LOUISVILLE, Ky. (WDRB) -- Community leaders are speaking out against a proposed bill that would crack down on gang activity.

House Bill 169 aims to tackle gang-related violence in Kentucky, but some say it encourages racial profiling in the criminal justice system.

On Wednesday morning, several local groups gathered to speak out against the bill in west Louisville, including the Urban League and the ACLU.

House Bill 169 would crack down on gang activity and gang recruitment by adding stiffer penalties and increasing prison time for those convicted of gang-related crimes. The bill would also change how gangs and gang activity are defined and identified under the law.

Critics say the bill unfairly targets people of color, and doesn’t provide any support for programs or services that might keep a young person from turning to a gang in the first place.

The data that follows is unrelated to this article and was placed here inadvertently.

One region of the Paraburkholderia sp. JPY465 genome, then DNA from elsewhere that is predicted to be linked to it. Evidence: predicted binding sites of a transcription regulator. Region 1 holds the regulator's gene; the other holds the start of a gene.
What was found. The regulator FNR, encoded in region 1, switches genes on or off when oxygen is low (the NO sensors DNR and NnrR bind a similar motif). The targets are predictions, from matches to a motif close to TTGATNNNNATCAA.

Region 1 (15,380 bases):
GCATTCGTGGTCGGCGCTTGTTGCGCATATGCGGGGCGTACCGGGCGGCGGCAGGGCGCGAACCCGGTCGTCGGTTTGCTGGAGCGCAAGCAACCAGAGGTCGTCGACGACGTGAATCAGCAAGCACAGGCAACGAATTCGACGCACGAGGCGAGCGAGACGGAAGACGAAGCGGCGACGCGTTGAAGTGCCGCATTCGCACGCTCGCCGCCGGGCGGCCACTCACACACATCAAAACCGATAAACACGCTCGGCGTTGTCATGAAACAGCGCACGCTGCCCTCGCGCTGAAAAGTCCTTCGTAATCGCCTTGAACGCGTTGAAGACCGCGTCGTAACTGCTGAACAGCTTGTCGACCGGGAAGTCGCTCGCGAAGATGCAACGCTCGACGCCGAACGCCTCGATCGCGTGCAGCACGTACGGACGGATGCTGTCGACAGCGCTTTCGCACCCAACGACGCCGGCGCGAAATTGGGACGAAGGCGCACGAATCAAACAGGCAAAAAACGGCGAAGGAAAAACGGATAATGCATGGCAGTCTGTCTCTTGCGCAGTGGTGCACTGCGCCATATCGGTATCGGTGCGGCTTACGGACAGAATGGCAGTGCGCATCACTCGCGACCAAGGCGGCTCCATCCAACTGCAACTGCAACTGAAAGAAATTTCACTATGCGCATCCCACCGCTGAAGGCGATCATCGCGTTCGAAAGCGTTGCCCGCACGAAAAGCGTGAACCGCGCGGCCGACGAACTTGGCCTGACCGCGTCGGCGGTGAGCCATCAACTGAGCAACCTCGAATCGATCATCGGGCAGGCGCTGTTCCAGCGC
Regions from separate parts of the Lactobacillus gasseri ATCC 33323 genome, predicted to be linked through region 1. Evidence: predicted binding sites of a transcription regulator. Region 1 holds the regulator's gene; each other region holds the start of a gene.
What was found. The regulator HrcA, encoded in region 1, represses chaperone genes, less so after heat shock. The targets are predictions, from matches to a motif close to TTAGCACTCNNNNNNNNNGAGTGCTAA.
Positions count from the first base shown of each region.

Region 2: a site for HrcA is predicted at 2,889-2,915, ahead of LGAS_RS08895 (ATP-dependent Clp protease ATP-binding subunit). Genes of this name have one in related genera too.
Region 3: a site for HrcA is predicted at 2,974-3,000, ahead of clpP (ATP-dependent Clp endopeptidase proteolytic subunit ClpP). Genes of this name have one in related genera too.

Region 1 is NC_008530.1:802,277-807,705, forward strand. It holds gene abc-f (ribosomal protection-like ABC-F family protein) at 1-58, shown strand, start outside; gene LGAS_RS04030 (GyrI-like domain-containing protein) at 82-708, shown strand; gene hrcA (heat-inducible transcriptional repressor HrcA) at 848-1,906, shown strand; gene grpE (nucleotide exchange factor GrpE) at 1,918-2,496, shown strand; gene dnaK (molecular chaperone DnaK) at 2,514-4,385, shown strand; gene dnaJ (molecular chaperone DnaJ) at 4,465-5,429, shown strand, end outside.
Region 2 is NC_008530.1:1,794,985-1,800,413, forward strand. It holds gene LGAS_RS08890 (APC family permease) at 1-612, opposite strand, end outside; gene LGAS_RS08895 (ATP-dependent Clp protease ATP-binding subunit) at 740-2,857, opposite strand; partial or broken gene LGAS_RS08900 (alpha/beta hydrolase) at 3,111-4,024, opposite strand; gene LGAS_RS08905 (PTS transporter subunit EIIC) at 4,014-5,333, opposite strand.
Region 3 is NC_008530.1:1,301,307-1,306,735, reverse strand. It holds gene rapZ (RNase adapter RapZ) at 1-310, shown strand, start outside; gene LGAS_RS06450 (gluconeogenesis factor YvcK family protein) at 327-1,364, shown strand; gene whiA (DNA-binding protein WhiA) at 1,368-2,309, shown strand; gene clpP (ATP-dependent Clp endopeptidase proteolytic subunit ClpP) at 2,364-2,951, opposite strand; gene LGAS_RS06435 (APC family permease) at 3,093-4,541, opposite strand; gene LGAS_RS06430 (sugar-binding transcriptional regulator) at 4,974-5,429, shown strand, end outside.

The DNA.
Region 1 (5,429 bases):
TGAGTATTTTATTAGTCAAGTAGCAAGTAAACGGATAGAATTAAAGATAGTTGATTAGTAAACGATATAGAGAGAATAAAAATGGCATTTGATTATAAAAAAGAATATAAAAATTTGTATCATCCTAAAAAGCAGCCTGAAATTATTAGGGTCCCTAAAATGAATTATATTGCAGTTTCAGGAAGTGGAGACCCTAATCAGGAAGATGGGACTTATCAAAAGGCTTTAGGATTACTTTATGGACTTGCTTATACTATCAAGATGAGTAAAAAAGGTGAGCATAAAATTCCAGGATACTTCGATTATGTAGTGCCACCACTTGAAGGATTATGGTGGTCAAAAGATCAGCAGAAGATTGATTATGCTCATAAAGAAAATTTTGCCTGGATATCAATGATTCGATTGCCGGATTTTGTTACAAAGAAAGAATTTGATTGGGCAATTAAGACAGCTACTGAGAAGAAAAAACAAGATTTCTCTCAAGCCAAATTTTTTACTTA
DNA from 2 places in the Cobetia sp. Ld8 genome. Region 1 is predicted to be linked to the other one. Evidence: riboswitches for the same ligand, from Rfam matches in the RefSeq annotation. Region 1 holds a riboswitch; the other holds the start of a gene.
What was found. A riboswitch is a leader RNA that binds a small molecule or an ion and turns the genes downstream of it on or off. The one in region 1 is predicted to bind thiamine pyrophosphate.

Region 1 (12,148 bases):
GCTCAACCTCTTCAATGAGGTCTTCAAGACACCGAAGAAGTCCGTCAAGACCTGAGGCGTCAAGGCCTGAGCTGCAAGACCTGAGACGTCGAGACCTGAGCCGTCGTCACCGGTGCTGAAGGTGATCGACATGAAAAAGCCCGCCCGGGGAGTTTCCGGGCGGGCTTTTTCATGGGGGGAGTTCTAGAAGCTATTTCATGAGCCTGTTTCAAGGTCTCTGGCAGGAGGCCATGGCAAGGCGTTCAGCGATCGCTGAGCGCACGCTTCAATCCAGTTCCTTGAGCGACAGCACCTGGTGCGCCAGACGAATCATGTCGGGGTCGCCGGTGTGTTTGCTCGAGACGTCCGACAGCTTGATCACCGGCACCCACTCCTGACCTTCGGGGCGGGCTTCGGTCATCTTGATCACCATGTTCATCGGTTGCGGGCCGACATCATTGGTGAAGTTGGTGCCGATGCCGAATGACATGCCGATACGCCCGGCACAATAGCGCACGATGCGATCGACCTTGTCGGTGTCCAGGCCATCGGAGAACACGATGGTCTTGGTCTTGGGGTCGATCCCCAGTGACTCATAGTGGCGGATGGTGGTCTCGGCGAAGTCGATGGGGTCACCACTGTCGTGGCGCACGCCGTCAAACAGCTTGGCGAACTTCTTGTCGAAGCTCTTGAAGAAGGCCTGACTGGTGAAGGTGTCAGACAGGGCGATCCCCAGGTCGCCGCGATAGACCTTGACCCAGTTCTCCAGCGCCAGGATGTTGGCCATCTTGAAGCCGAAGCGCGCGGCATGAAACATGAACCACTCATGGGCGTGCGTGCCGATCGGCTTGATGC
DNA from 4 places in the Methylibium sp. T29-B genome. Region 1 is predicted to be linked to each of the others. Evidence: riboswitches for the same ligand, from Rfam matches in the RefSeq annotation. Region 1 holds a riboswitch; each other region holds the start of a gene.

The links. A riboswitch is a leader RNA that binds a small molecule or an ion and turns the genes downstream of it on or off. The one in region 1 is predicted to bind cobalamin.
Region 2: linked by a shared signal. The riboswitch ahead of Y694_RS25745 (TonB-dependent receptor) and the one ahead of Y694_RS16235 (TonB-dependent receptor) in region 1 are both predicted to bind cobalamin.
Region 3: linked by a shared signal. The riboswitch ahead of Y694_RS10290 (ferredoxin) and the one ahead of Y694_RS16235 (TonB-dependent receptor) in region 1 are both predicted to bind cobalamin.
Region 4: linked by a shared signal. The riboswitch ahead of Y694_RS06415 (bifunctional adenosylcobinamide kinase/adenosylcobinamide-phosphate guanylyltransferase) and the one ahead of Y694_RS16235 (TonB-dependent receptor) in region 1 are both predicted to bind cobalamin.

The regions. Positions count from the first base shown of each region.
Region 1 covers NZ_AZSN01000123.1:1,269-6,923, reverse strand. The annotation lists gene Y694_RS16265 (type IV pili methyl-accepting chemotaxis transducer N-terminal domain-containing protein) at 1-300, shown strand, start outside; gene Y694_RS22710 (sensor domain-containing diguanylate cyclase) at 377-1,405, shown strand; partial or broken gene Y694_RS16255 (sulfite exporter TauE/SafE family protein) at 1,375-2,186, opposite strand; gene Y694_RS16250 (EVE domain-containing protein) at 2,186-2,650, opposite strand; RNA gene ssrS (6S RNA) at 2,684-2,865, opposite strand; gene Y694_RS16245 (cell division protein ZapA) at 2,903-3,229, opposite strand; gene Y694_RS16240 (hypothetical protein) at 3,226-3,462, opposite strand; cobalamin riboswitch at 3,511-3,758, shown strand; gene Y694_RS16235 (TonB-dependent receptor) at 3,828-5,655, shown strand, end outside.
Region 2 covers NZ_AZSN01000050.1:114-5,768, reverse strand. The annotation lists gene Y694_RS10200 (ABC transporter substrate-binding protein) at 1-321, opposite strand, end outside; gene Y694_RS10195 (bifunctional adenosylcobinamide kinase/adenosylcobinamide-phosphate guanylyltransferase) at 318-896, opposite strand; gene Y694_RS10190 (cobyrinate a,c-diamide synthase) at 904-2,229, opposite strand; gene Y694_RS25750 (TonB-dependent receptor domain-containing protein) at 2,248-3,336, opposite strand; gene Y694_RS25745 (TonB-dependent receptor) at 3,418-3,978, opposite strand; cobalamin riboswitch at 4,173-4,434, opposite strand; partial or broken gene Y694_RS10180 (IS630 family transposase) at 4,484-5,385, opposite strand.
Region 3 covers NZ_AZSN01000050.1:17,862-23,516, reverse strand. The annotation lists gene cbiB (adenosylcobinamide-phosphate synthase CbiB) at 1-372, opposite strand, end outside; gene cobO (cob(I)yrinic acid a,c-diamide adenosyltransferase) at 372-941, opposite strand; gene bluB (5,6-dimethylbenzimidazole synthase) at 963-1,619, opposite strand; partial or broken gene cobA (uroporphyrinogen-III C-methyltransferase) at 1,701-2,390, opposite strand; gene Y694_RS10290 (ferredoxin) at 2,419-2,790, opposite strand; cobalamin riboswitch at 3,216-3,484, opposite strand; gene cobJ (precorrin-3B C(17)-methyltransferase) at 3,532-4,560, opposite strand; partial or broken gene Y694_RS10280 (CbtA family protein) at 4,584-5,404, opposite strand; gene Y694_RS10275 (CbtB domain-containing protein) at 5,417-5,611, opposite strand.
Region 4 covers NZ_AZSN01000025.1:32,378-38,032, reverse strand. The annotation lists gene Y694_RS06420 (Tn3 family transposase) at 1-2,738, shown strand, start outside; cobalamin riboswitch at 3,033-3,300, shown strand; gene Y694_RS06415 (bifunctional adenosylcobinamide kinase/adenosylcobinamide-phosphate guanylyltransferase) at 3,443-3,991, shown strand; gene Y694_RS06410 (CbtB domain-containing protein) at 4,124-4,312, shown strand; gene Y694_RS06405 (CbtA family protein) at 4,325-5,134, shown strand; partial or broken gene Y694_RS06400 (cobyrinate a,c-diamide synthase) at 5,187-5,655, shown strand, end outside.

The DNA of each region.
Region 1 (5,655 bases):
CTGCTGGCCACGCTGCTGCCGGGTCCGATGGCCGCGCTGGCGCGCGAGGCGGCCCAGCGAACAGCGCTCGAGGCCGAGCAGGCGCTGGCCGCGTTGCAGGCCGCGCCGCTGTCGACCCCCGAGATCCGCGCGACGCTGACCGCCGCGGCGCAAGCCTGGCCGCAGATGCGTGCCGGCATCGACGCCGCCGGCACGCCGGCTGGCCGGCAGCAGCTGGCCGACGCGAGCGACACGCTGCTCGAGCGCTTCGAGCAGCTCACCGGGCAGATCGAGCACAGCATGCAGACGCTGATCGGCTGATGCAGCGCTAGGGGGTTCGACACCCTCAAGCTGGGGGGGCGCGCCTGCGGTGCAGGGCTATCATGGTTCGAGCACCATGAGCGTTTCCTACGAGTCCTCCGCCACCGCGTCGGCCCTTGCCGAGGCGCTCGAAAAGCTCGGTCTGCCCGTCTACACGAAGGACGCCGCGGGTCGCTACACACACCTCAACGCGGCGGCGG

“This is unethical, this is ungodly to say the least to utilize legislation to target the most vulnerable in our communities,” said Rev. David L. Snardon from the
Interdenominational Ministerial Coalition.

“Every single dollar we spend unnecessarily incarcerating people is a dollar we divert away from programs like education and public services, and this bill alone has a $19 million price tag attached to it,” said Michael Aldridge of ACLU of Kentucky.

House Bill 169 has passed the House and has moved on to the Senate.

It could be taken up for a vote in the final days of the legislative session later this week.

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